David Young: The sprint is to gain translational kinetic energy. In order for her to do the rotations when she's in the air, she has to be able to get high enough. And to get high enough means that you have to raise your gravitational potential energy. The first thing she does really well is to maximize her hangtime by choosing a launch angle that conserves the majority of her kinetic energy gained during her sprint. It’s that launch speed and angle that ultimately is going to determine how high she goes. And how high she goes then determines how long she’s in the air. So that’s going to set the time that she has to perform whatever kind of twisting motions and flips that she needs to get accomplished.
How does Biles spin herself three times?
Once she’s in the air, she is a projectile, and the only force that acts on her is her weight due to gravity. At this point, her angular momentum must be conserved. Her angular momentum depends on how fast she is rotating around each axis and how her body’s mass is distributed about each axis. Her twisting motion occurs about the axis that passes through the length of her body. She can control her rotation rate about this axis by repositioning her arms during the motion, thereby changing her moment of inertia and thus her twist rotation rate. Once she is in the air, she pulls her arms in and across the center of her body, decreasing her moment of inertia and increasing her rotation rate about her twist axis. She keeps her arms folded in close to her chest to maintain this higher rotation rate. Her knees remain bent, too. This maintains a high rotation rate about her flip axis.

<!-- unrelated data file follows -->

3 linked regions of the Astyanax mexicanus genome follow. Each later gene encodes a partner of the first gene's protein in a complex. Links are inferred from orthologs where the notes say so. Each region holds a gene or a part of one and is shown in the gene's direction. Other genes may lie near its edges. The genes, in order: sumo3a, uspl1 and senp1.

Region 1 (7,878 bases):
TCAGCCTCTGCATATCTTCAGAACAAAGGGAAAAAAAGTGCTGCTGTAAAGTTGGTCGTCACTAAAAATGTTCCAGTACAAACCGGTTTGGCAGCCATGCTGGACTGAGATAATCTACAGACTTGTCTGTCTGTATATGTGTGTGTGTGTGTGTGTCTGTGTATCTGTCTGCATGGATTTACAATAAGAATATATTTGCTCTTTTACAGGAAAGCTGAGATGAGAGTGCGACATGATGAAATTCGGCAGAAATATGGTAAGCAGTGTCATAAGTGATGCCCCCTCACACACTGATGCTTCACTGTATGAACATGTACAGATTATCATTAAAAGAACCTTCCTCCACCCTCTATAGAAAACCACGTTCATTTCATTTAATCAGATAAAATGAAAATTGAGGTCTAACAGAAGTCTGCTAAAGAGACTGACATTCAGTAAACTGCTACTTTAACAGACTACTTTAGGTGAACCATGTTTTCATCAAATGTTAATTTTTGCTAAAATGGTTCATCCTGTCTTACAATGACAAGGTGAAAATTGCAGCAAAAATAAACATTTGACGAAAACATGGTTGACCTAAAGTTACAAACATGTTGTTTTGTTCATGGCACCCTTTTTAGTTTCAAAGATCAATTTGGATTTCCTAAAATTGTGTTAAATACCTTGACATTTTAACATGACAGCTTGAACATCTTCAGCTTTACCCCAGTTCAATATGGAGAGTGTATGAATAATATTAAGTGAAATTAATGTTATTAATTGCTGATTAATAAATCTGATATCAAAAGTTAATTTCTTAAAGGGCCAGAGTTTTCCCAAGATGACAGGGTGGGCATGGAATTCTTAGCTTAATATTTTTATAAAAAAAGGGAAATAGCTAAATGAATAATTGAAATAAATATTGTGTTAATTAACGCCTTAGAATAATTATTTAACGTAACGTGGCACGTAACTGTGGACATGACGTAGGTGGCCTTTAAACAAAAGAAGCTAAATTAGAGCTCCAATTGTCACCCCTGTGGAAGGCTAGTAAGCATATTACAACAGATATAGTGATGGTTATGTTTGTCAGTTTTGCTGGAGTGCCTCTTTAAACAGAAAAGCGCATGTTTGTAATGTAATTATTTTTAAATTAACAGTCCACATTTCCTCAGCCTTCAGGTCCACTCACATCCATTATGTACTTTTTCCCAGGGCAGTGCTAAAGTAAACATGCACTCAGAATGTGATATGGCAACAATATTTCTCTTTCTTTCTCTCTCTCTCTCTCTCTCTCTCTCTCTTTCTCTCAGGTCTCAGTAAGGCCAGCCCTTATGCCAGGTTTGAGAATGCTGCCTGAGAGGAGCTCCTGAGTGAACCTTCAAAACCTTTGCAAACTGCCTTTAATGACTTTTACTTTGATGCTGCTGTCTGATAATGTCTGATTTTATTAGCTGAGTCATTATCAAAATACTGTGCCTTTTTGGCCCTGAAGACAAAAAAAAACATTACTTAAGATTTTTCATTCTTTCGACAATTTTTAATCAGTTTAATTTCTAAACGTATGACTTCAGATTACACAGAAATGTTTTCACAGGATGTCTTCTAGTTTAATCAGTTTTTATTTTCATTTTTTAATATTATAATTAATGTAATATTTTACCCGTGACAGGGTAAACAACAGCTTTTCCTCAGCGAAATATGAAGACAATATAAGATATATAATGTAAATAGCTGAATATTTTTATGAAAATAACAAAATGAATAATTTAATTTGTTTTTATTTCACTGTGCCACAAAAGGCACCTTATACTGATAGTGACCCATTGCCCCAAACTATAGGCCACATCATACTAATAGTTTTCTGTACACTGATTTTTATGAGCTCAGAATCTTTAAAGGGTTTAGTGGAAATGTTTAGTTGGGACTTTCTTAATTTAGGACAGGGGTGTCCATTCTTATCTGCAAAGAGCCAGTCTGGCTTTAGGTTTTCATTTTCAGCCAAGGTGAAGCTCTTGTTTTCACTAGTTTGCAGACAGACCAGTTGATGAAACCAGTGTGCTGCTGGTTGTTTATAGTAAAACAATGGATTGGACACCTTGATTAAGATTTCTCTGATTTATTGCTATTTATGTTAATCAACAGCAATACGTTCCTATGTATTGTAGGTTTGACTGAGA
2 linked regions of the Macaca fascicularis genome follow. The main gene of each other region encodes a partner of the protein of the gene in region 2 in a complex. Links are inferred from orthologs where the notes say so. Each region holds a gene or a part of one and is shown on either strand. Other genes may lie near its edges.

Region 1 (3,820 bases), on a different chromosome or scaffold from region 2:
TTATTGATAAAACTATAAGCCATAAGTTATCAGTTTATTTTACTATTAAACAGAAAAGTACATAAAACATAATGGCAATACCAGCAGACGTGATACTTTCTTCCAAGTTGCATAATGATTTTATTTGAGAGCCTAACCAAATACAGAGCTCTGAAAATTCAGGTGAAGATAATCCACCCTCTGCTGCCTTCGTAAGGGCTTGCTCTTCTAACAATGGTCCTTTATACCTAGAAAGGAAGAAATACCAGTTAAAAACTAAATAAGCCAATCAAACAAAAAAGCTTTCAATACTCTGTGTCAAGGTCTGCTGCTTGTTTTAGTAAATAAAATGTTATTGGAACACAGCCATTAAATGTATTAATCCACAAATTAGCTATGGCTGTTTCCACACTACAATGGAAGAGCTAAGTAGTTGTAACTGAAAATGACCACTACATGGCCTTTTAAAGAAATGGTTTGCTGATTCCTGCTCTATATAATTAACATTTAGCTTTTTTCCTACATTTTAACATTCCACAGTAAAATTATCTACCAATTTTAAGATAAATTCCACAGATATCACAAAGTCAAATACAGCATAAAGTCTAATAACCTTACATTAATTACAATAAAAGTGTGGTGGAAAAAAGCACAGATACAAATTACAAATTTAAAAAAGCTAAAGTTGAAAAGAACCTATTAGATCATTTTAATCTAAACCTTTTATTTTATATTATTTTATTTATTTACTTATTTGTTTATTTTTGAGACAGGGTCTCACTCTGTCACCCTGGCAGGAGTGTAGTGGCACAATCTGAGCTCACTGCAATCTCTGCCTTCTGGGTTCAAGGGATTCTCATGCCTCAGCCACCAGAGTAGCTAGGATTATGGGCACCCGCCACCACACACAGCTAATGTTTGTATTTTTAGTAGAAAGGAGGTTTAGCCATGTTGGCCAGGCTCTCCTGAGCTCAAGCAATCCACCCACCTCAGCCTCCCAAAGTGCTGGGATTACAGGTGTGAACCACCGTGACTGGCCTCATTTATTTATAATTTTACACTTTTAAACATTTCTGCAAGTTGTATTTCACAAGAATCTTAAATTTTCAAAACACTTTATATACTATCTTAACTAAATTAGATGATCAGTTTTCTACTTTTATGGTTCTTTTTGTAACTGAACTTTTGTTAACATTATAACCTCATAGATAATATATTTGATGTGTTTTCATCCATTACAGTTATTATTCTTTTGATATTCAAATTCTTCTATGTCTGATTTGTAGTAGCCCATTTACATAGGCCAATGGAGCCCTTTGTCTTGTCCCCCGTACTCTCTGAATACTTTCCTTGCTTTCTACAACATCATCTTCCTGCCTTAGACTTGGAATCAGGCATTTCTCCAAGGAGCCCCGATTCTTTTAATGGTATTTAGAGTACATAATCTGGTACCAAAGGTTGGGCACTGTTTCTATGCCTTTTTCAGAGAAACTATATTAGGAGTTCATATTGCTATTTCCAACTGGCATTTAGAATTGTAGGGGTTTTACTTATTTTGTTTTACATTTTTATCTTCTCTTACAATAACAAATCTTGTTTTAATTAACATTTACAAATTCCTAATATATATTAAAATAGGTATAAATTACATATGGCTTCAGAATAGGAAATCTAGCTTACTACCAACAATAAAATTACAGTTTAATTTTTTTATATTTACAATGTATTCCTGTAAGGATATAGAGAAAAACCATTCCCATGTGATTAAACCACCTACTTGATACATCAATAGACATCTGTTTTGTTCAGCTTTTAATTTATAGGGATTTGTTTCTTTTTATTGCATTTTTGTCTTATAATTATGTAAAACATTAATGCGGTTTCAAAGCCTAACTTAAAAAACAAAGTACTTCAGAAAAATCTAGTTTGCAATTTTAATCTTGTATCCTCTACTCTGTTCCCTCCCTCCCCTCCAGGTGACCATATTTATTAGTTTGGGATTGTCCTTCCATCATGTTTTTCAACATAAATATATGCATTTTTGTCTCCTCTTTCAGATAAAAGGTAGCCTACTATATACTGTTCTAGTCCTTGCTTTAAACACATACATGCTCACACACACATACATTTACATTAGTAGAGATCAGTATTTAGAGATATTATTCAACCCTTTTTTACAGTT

Would it be possible for her to complete even more twists or flips?
Assuming her rotation rates around each axis remain constant, to get three full flips in would require an extra 0.65 seconds, which requires a launch speed of 22.6 miles per hour, all other things being equal. This is not possible, even if we assume her max launch speed is 18 miles per hour, which is apparently her top sprinting speed.
However, if she could do three full flips, she would also be able to get in one-and-a-half more twists at her current rotation rate! What would this even be called?! What might be more likely would be to try to gain an extra half twist so that she would take off facing left and land facing right, still only completing two full flips.
Why does she use an extra pad for landing this movement?
The impact force is a little more complicated. I can use the Impulse-Momentum Theorem to calculate the average force during impact. I assumed her change in momentum is just equal to her mass (52kg) times her launch speed (6.6m/s). I need the time it takes her to come to rest once she contacts the pad. From slowing the video down I got about 200 ms (milliseconds), which is reasonable. The impact time is made longer due to the extra foam pad they stick in the corner where she lands. That’s why they use the extra pad. This helps lengthen the time over which the impact force is dissipated. This gives an average impact force of about 1700 N(Newtons) or 382 lbs-force. This is over three times her weight. This is the average, so she will undoubtedly experience even larger impact forces during her landing.
How is she capable of completing this move?
One might say that Simone runs faster than other gymnasts, and so when she launches, she stays in the air longer and thus can do more moves in the longer hangtime. However, you don’t gain much from the launch speed. Even considering speeds well beyond her maximum, you don’t get a lot of extra hangtime. My guess is that her hangtime is not much different than other world-class gymnasts.
What sets her apart is her strength, balance, coordination, and muscle control that produce faster rotation rates once she’s in the air. She then needs the skill, timing, and training to know when to unwind all that rotational energy and stick the landing.